Leg: The Story of a Limb and the Boy Who Grew from It (Abrams, June 2023) by Greg Marshall
What an explosively entertaining memoir! Raucous, ribald, and really well written. I've been reading a lot of history full of pain and statistics, so Greg Marshall's memoir was a welcome and uplifting relief.
One complaint: the cover art of a perfectly proportioned naked man bugged the hell out of me. It was chosen by Lithub for a list of best covers for June 2023, but I would love to hear from others who have actually read the book—a book whose title is about a badly distorted leg and a lifetime of experiences that are affected by that.
(By the way, I felt the same ire about the original hardback cover of Susan Jane Gilman's equally hilarious novel The Ice Cream Queen of Orchard Street—a pair of elegant ankles—when a major character feature is the protagonist's damaged leg/ankle. This cover was changed (because of the outcry?) on the paperback and the hardcover is no longer listed on Hachette's website.)
Leg's cover design, as noted by Lithub, is striking, but imagine how much more striking it would be if it accurately portrayed what's inside this fabulous memoir about having Greg's leg and body's condition willfully kept from him, being gay, and being part of a family that made all that, as well as cancer, dying, etc. hilarious!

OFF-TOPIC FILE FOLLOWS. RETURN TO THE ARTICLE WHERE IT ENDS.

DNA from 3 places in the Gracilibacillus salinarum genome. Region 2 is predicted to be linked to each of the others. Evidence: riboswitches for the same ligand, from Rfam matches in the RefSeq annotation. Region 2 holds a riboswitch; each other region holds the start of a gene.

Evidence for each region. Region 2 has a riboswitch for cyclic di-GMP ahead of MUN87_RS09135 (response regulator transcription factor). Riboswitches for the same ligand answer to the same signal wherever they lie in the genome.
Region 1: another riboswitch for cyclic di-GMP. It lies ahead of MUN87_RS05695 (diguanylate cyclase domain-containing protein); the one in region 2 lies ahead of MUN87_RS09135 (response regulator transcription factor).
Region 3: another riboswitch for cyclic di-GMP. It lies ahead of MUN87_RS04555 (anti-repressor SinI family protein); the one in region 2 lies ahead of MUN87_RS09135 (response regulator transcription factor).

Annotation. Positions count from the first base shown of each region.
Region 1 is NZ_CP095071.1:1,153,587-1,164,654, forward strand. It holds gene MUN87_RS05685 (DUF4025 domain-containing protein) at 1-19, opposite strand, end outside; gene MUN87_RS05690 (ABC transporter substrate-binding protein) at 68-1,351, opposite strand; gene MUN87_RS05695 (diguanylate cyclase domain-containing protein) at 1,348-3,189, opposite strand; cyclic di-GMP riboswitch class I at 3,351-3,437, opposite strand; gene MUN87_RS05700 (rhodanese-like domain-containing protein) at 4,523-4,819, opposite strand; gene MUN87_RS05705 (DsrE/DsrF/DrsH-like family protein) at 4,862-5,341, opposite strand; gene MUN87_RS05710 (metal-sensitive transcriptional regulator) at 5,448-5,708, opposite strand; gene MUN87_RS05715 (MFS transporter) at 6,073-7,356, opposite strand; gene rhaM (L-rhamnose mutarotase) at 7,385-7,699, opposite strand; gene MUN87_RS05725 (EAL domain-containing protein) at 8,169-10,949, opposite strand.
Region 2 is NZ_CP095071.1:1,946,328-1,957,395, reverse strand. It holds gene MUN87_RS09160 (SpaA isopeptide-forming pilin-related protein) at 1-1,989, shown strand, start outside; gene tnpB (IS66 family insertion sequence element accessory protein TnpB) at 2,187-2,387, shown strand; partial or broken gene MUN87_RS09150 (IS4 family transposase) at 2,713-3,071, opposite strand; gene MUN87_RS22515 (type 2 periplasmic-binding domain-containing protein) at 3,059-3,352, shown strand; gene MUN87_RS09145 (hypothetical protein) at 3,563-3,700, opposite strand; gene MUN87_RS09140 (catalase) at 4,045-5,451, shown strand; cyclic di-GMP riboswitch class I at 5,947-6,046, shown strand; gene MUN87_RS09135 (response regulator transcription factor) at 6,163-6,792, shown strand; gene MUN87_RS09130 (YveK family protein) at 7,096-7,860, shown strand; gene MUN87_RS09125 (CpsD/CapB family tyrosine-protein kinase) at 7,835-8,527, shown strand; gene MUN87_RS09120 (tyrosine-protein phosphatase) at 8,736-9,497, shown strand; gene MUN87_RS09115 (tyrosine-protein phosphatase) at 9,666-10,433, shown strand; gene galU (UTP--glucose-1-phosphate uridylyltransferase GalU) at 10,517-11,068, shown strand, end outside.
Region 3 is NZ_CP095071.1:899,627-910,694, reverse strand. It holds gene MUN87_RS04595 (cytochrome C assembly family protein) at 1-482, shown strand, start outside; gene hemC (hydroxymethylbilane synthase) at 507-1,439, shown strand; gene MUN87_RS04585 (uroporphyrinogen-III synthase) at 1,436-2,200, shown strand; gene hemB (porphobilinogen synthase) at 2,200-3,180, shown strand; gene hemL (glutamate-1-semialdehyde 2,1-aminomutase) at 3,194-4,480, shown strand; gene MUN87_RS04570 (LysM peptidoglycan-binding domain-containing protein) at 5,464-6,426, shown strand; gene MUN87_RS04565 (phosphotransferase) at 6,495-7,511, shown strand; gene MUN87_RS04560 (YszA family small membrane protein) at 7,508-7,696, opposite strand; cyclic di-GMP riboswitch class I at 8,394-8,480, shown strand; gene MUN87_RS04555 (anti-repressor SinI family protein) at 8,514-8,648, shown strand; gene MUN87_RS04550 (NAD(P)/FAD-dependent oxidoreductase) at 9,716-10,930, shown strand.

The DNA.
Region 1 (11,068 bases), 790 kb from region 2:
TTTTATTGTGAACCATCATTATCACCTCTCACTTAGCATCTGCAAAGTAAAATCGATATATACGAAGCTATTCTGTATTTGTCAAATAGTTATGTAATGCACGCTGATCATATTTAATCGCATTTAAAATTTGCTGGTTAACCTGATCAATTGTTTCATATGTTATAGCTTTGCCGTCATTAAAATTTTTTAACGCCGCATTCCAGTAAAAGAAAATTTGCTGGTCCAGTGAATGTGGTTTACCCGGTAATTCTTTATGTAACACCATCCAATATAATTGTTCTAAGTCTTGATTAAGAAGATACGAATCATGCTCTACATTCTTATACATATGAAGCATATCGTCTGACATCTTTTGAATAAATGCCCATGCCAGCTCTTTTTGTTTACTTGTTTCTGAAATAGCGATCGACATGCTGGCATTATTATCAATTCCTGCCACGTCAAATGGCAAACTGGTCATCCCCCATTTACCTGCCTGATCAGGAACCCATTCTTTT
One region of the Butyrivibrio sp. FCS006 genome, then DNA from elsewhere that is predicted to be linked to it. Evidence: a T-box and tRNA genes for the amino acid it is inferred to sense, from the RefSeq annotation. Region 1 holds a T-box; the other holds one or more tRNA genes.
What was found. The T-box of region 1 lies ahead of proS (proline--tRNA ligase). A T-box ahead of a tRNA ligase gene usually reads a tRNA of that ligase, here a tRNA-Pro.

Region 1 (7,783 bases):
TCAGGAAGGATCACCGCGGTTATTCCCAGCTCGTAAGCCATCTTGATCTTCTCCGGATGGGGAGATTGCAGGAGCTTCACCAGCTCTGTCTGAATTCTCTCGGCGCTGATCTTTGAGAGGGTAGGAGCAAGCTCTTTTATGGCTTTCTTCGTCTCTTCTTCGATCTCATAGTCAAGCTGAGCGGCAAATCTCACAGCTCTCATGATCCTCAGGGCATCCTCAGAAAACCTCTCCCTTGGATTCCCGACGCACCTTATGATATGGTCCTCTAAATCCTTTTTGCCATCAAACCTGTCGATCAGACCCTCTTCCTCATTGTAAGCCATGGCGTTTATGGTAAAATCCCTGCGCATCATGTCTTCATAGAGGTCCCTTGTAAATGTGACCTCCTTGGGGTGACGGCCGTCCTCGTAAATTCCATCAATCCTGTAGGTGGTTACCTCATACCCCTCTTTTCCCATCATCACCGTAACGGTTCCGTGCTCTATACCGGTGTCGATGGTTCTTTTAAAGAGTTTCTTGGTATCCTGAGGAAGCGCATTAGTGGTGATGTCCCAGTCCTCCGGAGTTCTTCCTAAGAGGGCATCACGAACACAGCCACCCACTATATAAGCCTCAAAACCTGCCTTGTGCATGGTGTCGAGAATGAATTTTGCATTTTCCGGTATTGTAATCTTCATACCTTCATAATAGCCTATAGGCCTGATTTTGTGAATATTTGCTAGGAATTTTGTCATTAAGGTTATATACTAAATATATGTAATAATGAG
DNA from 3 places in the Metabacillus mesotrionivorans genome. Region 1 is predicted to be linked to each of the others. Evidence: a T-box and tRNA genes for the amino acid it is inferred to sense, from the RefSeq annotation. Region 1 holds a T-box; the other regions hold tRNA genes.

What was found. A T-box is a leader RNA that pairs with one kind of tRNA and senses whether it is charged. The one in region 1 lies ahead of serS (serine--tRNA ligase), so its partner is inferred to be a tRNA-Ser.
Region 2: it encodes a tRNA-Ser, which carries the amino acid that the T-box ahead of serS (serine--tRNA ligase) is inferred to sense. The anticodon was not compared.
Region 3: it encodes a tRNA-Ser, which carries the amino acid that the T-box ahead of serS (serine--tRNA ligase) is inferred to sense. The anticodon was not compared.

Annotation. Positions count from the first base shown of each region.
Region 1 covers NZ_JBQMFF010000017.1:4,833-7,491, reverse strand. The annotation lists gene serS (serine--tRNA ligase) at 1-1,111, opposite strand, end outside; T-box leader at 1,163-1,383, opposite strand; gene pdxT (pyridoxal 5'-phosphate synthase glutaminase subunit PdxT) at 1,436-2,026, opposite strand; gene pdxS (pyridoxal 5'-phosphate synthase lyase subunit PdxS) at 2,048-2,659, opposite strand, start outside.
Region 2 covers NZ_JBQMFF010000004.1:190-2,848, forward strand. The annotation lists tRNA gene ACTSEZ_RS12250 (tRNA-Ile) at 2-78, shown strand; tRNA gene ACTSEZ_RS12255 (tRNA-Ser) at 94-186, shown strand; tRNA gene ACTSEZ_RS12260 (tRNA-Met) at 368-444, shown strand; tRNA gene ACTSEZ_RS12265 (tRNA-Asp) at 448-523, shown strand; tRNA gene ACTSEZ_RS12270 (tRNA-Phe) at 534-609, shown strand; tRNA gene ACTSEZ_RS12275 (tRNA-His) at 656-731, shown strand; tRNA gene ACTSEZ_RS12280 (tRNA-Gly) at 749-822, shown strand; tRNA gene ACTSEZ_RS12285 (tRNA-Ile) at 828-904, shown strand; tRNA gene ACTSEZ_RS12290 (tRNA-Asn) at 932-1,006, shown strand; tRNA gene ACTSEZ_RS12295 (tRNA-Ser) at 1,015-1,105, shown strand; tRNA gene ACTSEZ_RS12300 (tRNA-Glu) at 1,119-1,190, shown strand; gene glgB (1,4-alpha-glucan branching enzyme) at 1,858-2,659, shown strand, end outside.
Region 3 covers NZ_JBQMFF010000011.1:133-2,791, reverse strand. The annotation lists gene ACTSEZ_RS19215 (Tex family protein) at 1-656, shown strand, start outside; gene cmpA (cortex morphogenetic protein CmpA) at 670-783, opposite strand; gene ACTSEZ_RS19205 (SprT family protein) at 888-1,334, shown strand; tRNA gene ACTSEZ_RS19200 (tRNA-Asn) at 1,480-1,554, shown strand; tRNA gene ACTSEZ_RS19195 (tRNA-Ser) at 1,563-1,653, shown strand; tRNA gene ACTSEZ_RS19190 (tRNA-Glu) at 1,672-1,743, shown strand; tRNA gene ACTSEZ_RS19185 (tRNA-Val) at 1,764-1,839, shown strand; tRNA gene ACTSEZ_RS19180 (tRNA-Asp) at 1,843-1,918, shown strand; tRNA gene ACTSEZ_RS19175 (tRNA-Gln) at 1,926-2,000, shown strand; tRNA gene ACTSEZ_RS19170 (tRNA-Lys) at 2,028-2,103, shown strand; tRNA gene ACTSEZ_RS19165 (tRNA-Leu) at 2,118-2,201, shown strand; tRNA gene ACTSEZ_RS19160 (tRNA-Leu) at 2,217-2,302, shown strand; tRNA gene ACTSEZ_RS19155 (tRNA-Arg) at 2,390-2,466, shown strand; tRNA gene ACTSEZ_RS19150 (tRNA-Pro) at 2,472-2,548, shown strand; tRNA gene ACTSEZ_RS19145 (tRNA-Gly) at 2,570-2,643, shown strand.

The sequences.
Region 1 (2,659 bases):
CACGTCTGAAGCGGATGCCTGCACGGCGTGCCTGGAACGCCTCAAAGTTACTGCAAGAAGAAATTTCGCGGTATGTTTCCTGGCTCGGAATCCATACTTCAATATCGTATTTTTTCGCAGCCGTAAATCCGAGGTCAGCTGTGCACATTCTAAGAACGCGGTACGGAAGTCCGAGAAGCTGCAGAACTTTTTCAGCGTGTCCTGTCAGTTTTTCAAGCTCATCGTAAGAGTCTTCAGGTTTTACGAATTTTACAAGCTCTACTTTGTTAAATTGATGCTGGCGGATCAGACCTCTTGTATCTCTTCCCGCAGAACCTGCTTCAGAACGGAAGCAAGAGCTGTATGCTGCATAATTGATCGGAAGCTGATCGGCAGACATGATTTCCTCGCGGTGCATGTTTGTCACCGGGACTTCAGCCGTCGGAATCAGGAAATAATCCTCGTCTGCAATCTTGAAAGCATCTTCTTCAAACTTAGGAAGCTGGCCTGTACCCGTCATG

Not only is the perfectly proportioned man given in front view, but he's on the back cover in rearview, and as if to put a button on the lie, there is a gorgeous well-muscled leg on the spine.
I protest this design and, having worked as a managing editor of a magazine, can imagine the endless meetings discussing it: "We can't show a real crippled body and leg—people won't buy the book; they'll be turned off or shocked. Focus groups have shown people may say they are accepting of differently abled people, but when it comes to spending money, after seeing an image of one . . . !"
Have the balls (yes, big balls also make several appearances) to match the cover to the daring, irreverent, explicit interior. Trust the reading public to be intrigued and want to read it even more. (If somebody is turned off by an accurate cover, they would probably not be a happy audience for this fabulously original work.) Because I liked this book so much, every time I picked it up, those pictures felt like an insult, and I can only imagine how a person with a disability would feel.
Images matter. If we don't see it/them/ourselves in artistic representations, it is foreign—even to the people who live with being "different."